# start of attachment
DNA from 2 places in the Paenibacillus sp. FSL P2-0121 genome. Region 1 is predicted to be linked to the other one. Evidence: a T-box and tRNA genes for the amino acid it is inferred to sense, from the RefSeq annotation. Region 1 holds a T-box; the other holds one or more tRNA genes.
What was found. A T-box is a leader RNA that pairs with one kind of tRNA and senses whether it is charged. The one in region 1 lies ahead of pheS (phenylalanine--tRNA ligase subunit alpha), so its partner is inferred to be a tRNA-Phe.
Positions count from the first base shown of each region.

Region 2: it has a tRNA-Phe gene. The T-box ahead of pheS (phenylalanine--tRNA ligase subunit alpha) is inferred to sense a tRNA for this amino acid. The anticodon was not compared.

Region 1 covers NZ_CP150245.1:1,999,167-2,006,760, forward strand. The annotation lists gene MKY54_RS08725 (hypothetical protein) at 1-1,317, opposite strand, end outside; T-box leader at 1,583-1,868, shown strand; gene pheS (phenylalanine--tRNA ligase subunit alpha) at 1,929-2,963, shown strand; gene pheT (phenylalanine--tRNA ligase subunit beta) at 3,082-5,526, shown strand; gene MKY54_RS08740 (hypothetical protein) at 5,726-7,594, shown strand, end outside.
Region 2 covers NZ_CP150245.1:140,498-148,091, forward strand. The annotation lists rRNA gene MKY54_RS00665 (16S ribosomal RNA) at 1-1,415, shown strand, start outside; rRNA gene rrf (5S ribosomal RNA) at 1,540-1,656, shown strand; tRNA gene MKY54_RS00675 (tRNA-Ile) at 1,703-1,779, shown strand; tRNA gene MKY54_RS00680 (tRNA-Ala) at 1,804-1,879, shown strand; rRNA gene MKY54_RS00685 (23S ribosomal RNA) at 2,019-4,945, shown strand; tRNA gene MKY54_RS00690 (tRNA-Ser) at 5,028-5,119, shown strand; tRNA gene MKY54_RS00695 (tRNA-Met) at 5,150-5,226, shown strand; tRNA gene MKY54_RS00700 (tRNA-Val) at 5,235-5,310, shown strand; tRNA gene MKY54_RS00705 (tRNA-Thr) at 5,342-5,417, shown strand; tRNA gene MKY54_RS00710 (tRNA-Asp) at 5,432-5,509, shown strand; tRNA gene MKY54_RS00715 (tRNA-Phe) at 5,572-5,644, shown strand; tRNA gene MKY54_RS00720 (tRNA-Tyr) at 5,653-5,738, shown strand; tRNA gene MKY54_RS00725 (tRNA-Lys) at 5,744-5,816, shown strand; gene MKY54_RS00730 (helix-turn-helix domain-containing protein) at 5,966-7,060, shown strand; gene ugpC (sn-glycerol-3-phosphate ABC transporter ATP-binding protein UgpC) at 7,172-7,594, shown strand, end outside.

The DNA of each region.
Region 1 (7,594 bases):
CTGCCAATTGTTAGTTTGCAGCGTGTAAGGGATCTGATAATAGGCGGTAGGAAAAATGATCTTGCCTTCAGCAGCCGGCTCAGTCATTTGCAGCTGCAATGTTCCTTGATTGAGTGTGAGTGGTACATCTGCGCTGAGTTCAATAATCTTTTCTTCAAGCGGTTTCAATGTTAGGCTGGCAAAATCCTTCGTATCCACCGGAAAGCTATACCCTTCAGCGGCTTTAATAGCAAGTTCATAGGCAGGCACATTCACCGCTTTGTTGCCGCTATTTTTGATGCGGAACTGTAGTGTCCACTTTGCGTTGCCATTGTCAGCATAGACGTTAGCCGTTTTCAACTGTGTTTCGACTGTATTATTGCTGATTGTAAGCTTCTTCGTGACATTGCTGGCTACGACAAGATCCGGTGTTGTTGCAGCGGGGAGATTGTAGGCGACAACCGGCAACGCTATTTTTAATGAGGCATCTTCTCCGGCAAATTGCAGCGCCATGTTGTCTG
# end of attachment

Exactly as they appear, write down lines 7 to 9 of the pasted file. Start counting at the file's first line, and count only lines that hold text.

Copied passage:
The DNA of each region.
Region 1 (7,594 bases):
CTGCCAATTGTTAGTTTGCAGCGTGTAAGGGATCTGATAATAGGCGGTAGGAAAAATGATCTTGCCTTCAGCAGCCGGCTCAGTCATTTGCAGCTGCAATGTTCCTTGATTGAGTGTGAGTGGTACATCTGCGCTGAGTTCAATAATCTTTTCTTCAAGCGGTTTCAATGTTAGGCTGGCAAAATCCTTCGTATCCACCGGAAAGCTATACCCTTCAGCGGCTTTAATAGCAAGTTCATAGGCAGGCACATTCACCGCTTTGTTGCCGCTATTTTTGATGCGGAACTGTAGTGTCCACTTTGCGTTGCCATTGTCAGCATAGACGTTAGCCGTTTTCAACTGTGTTTCGACTGTATTATTGCTGATTGTAAGCTTCTTCGTGACATTGCTGGCTACGACAAGATCCGGTGTTGTTGCAGCGGGGAGATTGTAGGCGACAACCGGCAACGCTATTTTTAATGAGGCATCTTCTCCGGCAAATTGCAGCGCCATGTTGTCTG